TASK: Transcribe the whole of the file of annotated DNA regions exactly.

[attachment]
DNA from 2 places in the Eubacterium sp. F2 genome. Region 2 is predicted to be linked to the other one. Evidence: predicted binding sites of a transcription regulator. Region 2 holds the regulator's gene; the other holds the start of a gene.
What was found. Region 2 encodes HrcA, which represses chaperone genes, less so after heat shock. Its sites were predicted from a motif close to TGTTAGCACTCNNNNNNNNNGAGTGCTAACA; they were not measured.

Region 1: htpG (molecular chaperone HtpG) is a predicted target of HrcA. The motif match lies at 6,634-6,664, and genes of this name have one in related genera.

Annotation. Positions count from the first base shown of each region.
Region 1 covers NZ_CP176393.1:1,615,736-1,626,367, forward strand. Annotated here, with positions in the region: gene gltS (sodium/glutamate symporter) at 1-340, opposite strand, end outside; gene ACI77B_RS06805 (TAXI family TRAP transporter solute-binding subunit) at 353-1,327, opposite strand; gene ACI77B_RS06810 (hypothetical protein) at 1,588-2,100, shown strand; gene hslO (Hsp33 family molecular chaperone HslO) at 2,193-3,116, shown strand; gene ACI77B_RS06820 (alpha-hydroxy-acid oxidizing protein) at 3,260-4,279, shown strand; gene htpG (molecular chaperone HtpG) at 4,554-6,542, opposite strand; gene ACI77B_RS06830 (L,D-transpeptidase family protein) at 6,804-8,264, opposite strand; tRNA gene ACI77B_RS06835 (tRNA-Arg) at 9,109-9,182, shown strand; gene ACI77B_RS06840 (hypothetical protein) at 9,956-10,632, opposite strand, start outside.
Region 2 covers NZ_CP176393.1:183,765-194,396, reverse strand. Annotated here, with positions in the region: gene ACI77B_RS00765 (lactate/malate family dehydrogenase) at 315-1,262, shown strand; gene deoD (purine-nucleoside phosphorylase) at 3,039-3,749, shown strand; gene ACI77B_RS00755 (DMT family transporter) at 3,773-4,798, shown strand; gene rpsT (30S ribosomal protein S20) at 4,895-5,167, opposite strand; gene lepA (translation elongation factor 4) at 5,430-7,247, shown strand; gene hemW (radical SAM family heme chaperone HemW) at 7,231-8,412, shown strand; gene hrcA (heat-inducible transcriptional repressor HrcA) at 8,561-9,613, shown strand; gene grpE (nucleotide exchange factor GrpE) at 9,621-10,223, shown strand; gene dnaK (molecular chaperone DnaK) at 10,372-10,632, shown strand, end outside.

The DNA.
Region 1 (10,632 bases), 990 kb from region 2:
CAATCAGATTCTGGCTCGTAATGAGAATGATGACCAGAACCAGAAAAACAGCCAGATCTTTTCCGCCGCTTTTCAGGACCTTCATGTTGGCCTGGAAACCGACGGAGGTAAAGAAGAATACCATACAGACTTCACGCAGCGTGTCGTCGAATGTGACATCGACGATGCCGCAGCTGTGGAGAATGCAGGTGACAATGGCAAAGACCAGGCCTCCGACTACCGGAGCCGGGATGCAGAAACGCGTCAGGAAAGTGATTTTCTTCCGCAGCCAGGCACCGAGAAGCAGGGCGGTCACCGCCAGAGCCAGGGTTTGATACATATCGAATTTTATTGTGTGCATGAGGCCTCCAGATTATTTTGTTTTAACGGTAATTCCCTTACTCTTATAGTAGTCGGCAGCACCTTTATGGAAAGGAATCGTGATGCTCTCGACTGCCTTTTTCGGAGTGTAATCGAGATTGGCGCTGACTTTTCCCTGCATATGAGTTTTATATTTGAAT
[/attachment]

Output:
DNA from 2 places in the Eubacterium sp. F2 genome. Region 2 is predicted to be linked to the other one. Evidence: predicted binding sites of a transcription regulator. Region 2 holds the regulator's gene; the other holds the start of a gene.
What was found. Region 2 encodes HrcA, which represses chaperone genes, less so after heat shock. Its sites were predicted from a motif close to TGTTAGCACTCNNNNNNNNNGAGTGCTAACA; they were not measured.

Region 1: htpG (molecular chaperone HtpG) is a predicted target of HrcA. The motif match lies at 6,634-6,664, and genes of this name have one in related genera.

Annotation. Positions count from the first base shown of each region.
Region 1 covers NZ_CP176393.1:1,615,736-1,626,367, forward strand. Annotated here, with positions in the region: gene gltS (sodium/glutamate symporter) at 1-340, opposite strand, end outside; gene ACI77B_RS06805 (TAXI family TRAP transporter solute-binding subunit) at 353-1,327, opposite strand; gene ACI77B_RS06810 (hypothetical protein) at 1,588-2,100, shown strand; gene hslO (Hsp33 family molecular chaperone HslO) at 2,193-3,116, shown strand; gene ACI77B_RS06820 (alpha-hydroxy-acid oxidizing protein) at 3,260-4,279, shown strand; gene htpG (molecular chaperone HtpG) at 4,554-6,542, opposite strand; gene ACI77B_RS06830 (L,D-transpeptidase family protein) at 6,804-8,264, opposite strand; tRNA gene ACI77B_RS06835 (tRNA-Arg) at 9,109-9,182, shown strand; gene ACI77B_RS06840 (hypothetical protein) at 9,956-10,632, opposite strand, start outside.
Region 2 covers NZ_CP176393.1:183,765-194,396, reverse strand. Annotated here, with positions in the region: gene ACI77B_RS00765 (lactate/malate family dehydrogenase) at 315-1,262, shown strand; gene deoD (purine-nucleoside phosphorylase) at 3,039-3,749, shown strand; gene ACI77B_RS00755 (DMT family transporter) at 3,773-4,798, shown strand; gene rpsT (30S ribosomal protein S20) at 4,895-5,167, opposite strand; gene lepA (translation elongation factor 4) at 5,430-7,247, shown strand; gene hemW (radical SAM family heme chaperone HemW) at 7,231-8,412, shown strand; gene hrcA (heat-inducible transcriptional repressor HrcA) at 8,561-9,613, shown strand; gene grpE (nucleotide exchange factor GrpE) at 9,621-10,223, shown strand; gene dnaK (molecular chaperone DnaK) at 10,372-10,632, shown strand, end outside.

The DNA.
Region 1 (10,632 bases), 990 kb from region 2:
CAATCAGATTCTGGCTCGTAATGAGAATGATGACCAGAACCAGAAAAACAGCCAGATCTTTTCCGCCGCTTTTCAGGACCTTCATGTTGGCCTGGAAACCGACGGAGGTAAAGAAGAATACCATACAGACTTCACGCAGCGTGTCGTCGAATGTGACATCGACGATGCCGCAGCTGTGGAGAATGCAGGTGACAATGGCAAAGACCAGGCCTCCGACTACCGGAGCCGGGATGCAGAAACGCGTCAGGAAAGTGATTTTCTTCCGCAGCCAGGCACCGAGAAGCAGGGCGGTCACCGCCAGAGCCAGGGTTTGATACATATCGAATTTTATTGTGTGCATGAGGCCTCCAGATTATTTTGTTTTAACGGTAATTCCCTTACTCTTATAGTAGTCGGCAGCACCTTTATGGAAAGGAATCGTGATGCTCTCGACTGCCTTTTTCGGAGTGTAATCGAGATTGGCGCTGACTTTTCCCTGCATATGAGTTTTATATTTGAAT